Wednesday, November 29, 2017

Blitzing by Advent to Christmas

Here we sit at what is, in the secular world, the end of the year; yet for those in the Christian faith, it is the beginning of a new one. These worlds collide at Thanksgiving, when the secular world explodes into the frenzy of the holiday trifecta (Thanksgiving, Christmas and New Years), and the Christian world begins its preparation for the Advent of Christ Incarnate.

I have noticed in these past years that even the Christian world blitzes right into the joyous season of Christmas, totally bypassing the preparatory weeks of Advent. Christmas lights go up on houses, trees are purchased and decorated, parties and gatherings are crammed into those few weeks before December 25. What a pity.

Advent is a beautiful time of year. The season is heralded in by the Feast of St. Andrew (November 30). As it continues for four weeks before Christmas, the season is filled with both a call to joyous hope of mercy and deliverance, and an introspective call to penance.

Advent connects the Biblical past of Old Testament prophecies to the birth of the promised Redeemer. The liturgy throughout these weeks is rich with reminders of patient suffering and holy hope. It is a wonderful time to tap into activities to broaden our understanding and place our focus on the upcoming Christmas season. In fact, there are so many activities it can be difficult to choose one. Many can be done as individuals; some are better suited for family or church community consideration. These are some of my favorites:

The St. Andrew Novena (Christmas Novena)
St. Andrew's feast day on November 30 begins the Christmas Novena. A full discussion and the novena itself can be found here. I like this novena as it encompasses the entirety of Advent - a daily reminder of how Our Lord was born into this world. It helps me cope with many of the problems I encounter each day.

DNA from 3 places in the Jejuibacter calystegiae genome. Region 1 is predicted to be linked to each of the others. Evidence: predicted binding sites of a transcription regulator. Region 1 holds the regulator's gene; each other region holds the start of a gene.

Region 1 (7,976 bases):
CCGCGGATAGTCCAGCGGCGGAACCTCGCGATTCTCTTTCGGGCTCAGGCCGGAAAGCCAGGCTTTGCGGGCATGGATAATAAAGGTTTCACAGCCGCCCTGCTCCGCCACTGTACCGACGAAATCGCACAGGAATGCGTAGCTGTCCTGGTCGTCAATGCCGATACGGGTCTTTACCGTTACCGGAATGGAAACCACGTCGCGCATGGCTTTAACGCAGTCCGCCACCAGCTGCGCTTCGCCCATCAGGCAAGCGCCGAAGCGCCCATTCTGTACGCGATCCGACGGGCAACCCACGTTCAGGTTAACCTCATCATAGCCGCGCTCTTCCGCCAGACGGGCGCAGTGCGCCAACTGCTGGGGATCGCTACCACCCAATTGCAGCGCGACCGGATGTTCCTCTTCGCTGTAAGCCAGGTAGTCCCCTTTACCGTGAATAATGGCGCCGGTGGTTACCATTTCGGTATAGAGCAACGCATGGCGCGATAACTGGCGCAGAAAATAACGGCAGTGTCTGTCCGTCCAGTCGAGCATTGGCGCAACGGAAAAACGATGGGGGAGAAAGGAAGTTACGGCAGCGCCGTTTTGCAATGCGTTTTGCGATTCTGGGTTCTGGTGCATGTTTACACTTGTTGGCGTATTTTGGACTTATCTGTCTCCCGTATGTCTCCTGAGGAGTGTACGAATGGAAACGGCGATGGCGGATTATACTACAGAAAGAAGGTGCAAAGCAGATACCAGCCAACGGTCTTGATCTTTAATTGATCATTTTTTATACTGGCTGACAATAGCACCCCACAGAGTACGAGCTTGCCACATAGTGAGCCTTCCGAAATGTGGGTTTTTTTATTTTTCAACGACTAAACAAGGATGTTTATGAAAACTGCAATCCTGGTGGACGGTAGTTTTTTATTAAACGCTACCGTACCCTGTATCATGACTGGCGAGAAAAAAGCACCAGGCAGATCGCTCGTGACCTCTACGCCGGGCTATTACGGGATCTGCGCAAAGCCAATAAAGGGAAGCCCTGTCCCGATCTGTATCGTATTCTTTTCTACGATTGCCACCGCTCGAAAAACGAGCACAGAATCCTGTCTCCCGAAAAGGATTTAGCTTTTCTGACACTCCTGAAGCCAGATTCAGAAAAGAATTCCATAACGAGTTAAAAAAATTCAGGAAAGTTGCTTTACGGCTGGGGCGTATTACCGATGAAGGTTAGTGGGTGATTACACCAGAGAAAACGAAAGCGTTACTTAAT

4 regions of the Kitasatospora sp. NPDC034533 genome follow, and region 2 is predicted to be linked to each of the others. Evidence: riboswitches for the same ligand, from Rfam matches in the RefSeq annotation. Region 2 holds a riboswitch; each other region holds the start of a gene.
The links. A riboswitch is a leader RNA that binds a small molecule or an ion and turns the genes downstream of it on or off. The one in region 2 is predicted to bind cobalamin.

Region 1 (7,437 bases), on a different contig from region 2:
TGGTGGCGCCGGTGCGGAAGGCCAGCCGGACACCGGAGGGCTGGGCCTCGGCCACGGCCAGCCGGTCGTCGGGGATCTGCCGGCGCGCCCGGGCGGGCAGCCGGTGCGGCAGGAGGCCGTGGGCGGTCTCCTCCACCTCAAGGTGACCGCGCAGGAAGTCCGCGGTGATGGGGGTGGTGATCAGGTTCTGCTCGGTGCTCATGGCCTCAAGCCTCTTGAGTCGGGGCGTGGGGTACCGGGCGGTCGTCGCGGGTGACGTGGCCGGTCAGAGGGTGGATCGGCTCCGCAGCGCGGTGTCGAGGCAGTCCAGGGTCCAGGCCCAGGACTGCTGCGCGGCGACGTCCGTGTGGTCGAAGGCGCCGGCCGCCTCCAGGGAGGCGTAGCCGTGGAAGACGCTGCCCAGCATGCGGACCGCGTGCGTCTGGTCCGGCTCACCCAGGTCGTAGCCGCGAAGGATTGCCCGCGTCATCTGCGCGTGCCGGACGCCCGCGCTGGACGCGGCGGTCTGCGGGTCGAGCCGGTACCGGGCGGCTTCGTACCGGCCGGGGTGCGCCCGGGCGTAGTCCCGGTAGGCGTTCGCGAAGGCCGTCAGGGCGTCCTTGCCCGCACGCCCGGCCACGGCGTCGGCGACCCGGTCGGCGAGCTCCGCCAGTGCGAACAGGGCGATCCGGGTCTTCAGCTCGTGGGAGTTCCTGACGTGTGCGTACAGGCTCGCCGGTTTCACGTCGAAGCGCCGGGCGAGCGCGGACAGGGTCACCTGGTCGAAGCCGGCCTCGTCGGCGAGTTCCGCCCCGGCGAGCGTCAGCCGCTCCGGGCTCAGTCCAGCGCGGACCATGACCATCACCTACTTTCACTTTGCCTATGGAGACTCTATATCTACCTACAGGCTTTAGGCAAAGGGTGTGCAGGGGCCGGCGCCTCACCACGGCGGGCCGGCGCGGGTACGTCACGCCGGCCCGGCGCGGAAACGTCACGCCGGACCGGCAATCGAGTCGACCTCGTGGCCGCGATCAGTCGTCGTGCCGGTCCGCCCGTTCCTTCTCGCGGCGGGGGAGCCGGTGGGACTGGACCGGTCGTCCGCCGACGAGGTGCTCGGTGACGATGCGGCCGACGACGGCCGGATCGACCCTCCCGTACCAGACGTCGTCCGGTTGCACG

Advent Wreaths 
One of the most popular activities to bring the sense of Advent to life is the Advent Wreath. Greens arranged in the form of a wreath and adorned with four candles, three purple and one rose, are lit one week at a time beginning the First Sunday of Advent. A new one is lit each Sunday, with the rose candle reserved for the Third Sunday. Another terrific explanation of the symbolism, as well as the prayers for the ceremony can be found at this website. The Advent Wreath and the prayers bring the family together in preparation for Christmas.

The Jesse Tree and Advent Calendars
The Jesse Tree is another one of my favorite Advent activities for families and communities. There are many different kits available for purchase, but I made my own from felt and is displayed as a wall hanging. It is a favorite because it ties the Old Testament prophecies to the Birth of Christ, as well as tracing Christ's ancestral roots, beginning with Creation. Symbols are placed on the tree each day starting December 1, and is accompanied by a Scriptural passage. has a nice discussion about it, as well as directions for creating your own Jesse Tree. Click here to explore this site.

Along similar lines to the Jesse Tree is the Advent Calendar. This Advent activity, in my opinion, has been co-opted by the secular world to the point that it has really lost its spiritual significance. Google "Advent Calendar" and a host of options are at your fingertips: from children's Lego versions with a Star Wars theme, to an adult version involving alcohol, the Advent Calendar is my least favorite activity.

There are many choices we can make as individuals, families and faith communities to grow and deepen our preparation for the coming of Christ at Christmas. If any of these activities pique your interest, go for it! Lessons learned along the way will make the Christmas season - which begins on December 25 - more profound.

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